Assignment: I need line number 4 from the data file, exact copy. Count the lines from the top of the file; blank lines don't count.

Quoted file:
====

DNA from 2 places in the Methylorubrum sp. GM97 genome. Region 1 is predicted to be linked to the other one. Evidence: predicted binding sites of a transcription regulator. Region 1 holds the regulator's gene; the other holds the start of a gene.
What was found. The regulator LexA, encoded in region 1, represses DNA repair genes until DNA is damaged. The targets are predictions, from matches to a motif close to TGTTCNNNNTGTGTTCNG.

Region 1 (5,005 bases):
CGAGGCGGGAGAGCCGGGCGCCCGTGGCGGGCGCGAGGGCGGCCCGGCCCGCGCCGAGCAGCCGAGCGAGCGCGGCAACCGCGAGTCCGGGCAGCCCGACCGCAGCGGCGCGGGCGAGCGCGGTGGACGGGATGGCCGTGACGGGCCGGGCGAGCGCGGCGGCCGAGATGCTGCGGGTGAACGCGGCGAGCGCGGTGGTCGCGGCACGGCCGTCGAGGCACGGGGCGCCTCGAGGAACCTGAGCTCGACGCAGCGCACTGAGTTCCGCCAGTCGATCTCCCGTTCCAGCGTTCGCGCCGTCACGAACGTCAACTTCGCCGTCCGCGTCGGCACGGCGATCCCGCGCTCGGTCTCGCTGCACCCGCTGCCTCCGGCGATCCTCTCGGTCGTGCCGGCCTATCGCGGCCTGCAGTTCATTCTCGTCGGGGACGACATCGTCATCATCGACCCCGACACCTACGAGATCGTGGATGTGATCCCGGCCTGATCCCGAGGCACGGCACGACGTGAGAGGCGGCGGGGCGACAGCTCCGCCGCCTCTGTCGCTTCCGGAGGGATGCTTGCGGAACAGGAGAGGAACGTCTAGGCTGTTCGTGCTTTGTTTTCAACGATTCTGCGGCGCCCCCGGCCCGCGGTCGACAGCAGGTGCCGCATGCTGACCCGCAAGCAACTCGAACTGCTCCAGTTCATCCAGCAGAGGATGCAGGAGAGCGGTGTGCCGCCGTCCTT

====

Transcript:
CGAGGCGGGAGAGCCGGGCGCCCGTGGCGGGCGCGAGGGCGGCCCGGCCCGCGCCGAGCAGCCGAGCGAGCGCGGCAACCGCGAGTCCGGGCAGCCCGACCGCAGCGGCGCGGGCGAGCGCGGTGGACGGGATGGCCGTGACGGGCCGGGCGAGCGCGGCGGCCGAGATGCTGCGGGTGAACGCGGCGAGCGCGGTGGTCGCGGCACGGCCGTCGAGGCACGGGGCGCCTCGAGGAACCTGAGCTCGACGCAGCGCACTGAGTTCCGCCAGTCGATCTCCCGTTCCAGCGTTCGCGCCGTCACGAACGTCAACTTCGCCGTCCGCGTCGGCACGGCGATCCCGCGCTCGGTCTCGCTGCACCCGCTGCCTCCGGCGATCCTCTCGGTCGTGCCGGCCTATCGCGGCCTGCAGTTCATTCTCGTCGGGGACGACATCGTCATCATCGACCCCGACACCTACGAGATCGTGGATGTGATCCCGGCCTGATCCCGAGGCACGGCACGACGTGAGAGGCGGCGGGGCGACAGCTCCGCCGCCTCTGTCGCTTCCGGAGGGATGCTTGCGGAACAGGAGAGGAACGTCTAGGCTGTTCGTGCTTTGTTTTCAACGATTCTGCGGCGCCCCCGGCCCGCGGTCGACAGCAGGTGCCGCATGCTGACCCGCAAGCAACTCGAACTGCTCCAGTTCATCCAGCAGAGGATGCAGGAGAGCGGTGTGCCGCCGTCCTT